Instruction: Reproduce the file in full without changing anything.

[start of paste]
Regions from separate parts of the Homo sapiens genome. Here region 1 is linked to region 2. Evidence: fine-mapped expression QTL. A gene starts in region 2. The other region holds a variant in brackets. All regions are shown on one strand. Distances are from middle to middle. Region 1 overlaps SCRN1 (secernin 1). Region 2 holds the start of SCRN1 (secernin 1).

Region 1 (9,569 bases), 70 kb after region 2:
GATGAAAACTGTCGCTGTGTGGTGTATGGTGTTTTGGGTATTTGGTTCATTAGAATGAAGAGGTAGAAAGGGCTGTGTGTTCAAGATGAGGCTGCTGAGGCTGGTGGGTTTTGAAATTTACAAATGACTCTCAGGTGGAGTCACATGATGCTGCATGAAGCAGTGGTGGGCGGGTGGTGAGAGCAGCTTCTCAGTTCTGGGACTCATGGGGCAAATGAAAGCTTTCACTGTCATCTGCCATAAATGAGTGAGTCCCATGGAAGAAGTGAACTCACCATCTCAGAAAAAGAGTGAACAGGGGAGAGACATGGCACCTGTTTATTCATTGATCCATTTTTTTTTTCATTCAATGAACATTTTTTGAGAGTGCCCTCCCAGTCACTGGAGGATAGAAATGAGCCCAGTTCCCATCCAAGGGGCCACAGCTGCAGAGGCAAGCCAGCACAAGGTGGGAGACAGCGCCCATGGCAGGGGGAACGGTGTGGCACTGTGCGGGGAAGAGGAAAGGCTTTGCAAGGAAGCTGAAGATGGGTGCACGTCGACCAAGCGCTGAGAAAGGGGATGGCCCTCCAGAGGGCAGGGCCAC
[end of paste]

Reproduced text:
Regions from separate parts of the Homo sapiens genome. Here region 1 is linked to region 2. Evidence: fine-mapped expression QTL. A gene starts in region 2. The other region holds a variant in brackets. All regions are shown on one strand. Distances are from middle to middle. Region 1 overlaps SCRN1 (secernin 1). Region 2 holds the start of SCRN1 (secernin 1).

Region 1 (9,569 bases), 70 kb after region 2:
GATGAAAACTGTCGCTGTGTGGTGTATGGTGTTTTGGGTATTTGGTTCATTAGAATGAAGAGGTAGAAAGGGCTGTGTGTTCAAGATGAGGCTGCTGAGGCTGGTGGGTTTTGAAATTTACAAATGACTCTCAGGTGGAGTCACATGATGCTGCATGAAGCAGTGGTGGGCGGGTGGTGAGAGCAGCTTCTCAGTTCTGGGACTCATGGGGCAAATGAAAGCTTTCACTGTCATCTGCCATAAATGAGTGAGTCCCATGGAAGAAGTGAACTCACCATCTCAGAAAAAGAGTGAACAGGGGAGAGACATGGCACCTGTTTATTCATTGATCCATTTTTTTTTTCATTCAATGAACATTTTTTGAGAGTGCCCTCCCAGTCACTGGAGGATAGAAATGAGCCCAGTTCCCATCCAAGGGGCCACAGCTGCAGAGGCAAGCCAGCACAAGGTGGGAGACAGCGCCCATGGCAGGGGGAACGGTGTGGCACTGTGCGGGGAAGAGGAAAGGCTTTGCAAGGAAGCTGAAGATGGGTGCACGTCGACCAAGCGCTGAGAAAGGGGATGGCCCTCCAGAGGGCAGGGCCAC